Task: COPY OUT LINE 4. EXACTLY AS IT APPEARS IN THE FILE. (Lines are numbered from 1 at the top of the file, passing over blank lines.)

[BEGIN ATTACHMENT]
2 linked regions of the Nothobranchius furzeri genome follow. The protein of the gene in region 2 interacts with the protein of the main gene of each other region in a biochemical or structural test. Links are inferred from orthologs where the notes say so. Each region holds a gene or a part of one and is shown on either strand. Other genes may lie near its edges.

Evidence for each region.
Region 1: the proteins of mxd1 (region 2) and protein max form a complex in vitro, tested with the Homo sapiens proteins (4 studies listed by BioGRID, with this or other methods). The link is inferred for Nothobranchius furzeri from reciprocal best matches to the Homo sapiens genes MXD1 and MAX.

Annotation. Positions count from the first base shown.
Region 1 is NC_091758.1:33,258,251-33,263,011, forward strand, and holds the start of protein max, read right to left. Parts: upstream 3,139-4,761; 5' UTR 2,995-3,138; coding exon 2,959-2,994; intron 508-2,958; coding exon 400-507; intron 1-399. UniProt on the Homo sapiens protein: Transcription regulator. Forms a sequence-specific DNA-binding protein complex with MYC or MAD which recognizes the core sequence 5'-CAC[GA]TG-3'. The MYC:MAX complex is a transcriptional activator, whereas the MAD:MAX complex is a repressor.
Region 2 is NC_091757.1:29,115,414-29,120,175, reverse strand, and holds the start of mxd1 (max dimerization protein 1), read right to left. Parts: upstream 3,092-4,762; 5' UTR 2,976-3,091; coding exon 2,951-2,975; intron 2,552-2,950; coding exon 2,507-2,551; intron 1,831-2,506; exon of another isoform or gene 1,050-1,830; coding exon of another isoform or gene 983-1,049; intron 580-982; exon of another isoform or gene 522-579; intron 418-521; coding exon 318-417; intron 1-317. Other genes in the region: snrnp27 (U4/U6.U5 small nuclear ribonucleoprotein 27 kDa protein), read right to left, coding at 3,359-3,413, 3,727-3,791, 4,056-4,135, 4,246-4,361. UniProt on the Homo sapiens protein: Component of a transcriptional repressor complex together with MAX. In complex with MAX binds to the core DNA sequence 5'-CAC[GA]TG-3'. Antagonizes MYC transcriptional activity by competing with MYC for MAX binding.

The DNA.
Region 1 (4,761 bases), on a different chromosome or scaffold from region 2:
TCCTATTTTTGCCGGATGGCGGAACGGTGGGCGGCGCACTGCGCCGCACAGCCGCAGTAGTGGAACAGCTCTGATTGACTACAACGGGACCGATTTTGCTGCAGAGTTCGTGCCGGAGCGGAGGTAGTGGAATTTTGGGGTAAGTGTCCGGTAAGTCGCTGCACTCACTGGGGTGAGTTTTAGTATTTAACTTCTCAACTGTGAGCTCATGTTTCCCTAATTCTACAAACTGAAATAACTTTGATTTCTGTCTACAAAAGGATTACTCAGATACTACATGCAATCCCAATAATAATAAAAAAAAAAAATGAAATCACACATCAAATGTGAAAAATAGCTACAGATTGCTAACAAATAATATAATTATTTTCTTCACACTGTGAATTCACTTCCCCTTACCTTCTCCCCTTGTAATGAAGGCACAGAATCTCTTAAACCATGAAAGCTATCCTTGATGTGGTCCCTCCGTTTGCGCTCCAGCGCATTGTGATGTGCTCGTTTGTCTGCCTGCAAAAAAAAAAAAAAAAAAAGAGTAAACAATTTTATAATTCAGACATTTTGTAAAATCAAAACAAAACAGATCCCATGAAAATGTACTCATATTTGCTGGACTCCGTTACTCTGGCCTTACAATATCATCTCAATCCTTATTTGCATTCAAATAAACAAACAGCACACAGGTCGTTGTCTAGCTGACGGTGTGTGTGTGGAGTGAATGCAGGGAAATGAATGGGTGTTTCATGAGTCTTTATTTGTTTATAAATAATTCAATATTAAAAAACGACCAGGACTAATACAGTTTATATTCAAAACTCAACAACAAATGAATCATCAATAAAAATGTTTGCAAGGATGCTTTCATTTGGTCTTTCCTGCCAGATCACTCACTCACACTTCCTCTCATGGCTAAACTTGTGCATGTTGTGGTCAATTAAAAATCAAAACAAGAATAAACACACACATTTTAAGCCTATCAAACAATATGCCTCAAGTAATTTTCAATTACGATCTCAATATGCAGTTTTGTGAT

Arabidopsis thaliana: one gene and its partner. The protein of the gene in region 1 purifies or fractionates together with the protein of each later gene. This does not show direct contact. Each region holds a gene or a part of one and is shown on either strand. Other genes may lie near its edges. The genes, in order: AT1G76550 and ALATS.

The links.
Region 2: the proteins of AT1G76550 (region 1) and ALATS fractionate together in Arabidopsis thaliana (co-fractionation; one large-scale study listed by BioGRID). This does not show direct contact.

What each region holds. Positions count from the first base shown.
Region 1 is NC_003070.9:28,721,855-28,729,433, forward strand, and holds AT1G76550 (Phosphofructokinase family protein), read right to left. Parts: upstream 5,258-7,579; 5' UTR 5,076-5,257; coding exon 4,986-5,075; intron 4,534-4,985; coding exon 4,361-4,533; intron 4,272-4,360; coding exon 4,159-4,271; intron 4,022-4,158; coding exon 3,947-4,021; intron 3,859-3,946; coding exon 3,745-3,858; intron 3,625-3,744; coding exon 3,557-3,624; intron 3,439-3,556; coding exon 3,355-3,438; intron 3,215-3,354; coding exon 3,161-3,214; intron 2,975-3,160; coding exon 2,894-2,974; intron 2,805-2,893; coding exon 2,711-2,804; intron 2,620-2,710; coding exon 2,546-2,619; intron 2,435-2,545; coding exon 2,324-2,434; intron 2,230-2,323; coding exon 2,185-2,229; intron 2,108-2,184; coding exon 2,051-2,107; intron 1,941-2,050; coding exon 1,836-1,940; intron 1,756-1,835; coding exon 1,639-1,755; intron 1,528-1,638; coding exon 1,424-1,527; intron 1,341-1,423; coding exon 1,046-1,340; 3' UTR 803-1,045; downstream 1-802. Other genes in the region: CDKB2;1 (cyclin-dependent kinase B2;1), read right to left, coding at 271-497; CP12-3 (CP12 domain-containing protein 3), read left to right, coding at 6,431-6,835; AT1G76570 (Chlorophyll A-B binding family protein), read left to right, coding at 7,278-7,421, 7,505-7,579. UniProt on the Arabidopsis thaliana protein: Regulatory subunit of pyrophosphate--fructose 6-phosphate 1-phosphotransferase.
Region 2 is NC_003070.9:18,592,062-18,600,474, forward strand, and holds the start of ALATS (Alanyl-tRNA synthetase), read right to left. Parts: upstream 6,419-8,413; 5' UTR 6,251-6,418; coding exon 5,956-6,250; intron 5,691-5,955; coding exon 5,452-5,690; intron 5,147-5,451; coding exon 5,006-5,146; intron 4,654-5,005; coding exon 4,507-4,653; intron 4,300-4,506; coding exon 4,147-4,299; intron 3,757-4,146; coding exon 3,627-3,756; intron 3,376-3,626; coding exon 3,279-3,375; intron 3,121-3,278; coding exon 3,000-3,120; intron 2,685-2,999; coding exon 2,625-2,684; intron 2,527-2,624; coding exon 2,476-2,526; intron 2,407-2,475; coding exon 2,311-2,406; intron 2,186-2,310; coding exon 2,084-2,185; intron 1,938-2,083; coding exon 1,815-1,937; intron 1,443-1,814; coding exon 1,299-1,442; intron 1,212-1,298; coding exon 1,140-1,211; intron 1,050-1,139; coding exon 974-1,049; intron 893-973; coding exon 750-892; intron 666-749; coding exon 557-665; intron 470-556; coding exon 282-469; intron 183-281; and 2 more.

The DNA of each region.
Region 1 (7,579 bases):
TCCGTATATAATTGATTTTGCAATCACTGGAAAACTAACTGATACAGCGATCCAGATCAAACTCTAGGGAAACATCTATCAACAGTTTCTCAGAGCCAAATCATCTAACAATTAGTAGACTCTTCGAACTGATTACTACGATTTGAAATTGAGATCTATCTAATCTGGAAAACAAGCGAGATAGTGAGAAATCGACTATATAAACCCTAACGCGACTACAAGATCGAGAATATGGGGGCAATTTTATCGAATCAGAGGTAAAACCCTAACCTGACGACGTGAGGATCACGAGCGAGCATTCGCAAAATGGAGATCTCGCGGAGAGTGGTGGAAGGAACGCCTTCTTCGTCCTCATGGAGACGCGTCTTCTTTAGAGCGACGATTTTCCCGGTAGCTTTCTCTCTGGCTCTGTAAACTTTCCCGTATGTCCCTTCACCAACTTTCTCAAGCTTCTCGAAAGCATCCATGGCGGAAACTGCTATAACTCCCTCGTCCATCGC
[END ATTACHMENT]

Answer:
Annotation. Positions count from the first base shown.